An Economically Segregated Society
South Africa is a multicultural society, which in many ways is unparalleled in the diversity of its people, cultures and natural resources. While South Africa boasts one of the higher incomes per capita in Africa, it also struggles with one of the highest rates of income inequality in the world. On the other hand, the country has a progressive constitution, a vibrant civil society and stable economic growth.
IDEX in South Africa
Apartheid, or institutionalized racial segregation came to a legal end in 1994. But the country still faces economic segregation and lingering social consequences of the apartheid regime. All South Africans were segregated into three race classifications based purely on appearance – Whites, Blacks and Coloreds. This determined their access to land ownership, employment, education, vocational training, health and natural resources.
Generations of systematic neglect and inequity continue to push people deeper into poverty in spite of economic growth. South Africans also argue that the few government resources reach rural communities and townships. This continues to keep Blacks and mixed race people in poverty.
The Burden on Women
Generations of systematic neglect and inequity continue to push people deeper into poverty despite the country’s overall economic growth.
Women in South Africa bear the brunt of the HIV/AIDS pandemic. They carry the country’s workload and provide care for children, elders, neighbors, and orphans. Crippling poverty prevents women from maintaining proper nutrition or accessing health care. Stigma around the disease prevents many South Africans from accessing preventive care and getting tested regularly. The magnitude of the disease creates a financial struggle in addition to an emotional toll effecting long-term economic development.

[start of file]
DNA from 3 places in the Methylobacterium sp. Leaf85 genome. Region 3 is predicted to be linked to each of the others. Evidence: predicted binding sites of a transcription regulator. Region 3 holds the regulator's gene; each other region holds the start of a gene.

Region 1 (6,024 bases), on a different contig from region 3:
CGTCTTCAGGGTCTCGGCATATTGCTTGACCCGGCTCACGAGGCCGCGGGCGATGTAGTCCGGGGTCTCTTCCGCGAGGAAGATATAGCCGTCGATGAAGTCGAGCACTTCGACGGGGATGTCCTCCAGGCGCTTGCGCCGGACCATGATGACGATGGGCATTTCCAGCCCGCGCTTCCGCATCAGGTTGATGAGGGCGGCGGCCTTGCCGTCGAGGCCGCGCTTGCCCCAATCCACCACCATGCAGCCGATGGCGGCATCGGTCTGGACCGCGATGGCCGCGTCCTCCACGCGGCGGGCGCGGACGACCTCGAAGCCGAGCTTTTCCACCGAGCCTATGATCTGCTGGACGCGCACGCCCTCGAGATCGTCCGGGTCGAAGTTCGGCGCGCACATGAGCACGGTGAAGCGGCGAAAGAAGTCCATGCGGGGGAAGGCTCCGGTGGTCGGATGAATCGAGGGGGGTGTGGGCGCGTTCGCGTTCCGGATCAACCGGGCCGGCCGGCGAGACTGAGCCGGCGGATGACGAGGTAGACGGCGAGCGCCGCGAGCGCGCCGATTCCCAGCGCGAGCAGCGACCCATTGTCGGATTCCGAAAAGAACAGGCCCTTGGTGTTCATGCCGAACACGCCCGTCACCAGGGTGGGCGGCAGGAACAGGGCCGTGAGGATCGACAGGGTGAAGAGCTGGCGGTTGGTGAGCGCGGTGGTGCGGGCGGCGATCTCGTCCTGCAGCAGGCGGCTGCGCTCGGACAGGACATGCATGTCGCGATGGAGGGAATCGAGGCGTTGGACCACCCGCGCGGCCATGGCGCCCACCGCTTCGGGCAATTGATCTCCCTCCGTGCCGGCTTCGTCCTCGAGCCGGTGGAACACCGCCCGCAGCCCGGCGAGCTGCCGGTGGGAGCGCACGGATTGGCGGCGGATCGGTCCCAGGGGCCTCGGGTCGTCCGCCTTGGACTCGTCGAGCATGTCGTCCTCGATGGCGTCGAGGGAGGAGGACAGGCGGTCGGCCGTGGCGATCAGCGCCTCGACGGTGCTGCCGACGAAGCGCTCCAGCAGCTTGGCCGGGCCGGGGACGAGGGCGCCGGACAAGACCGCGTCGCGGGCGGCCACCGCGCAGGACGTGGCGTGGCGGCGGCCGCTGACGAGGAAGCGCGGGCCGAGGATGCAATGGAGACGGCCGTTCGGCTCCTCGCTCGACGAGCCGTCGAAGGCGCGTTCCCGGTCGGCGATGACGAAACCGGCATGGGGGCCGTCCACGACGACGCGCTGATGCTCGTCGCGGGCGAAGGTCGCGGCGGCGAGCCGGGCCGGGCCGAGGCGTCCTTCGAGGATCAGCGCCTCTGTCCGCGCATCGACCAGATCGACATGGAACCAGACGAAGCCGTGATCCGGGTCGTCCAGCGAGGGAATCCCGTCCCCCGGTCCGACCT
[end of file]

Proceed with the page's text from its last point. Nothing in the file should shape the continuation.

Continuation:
The culture of resistance to unjust laws and unfair practices remains alive in post-apartheid South Africa. In response, IDEX seeks out community groups in South Africa that are meeting local needs and creating sustainable solutions to address root causes of poverty. IDEX partners provide training on sustainable agriculture, business skills and promote awareness of legal rights. But just as critically, they empower people to confront the HIV and AIDS crisis, overcome their fears, and manage their illnesses.
IDEX currently works with Positive Women’s Network and Hlomelikusasa and has six catalyst grantees in South Africa.
Already a donor? We want to hear from you!
Take our Donor Survey.
IDEX identifies, evaluates, and grows the best ideas from local leaders and organizations to alleviate poverty and injustice around the world. Grants to our international partners come entirely from our network of passionate and engaged supporters. Please donate to IDEX today.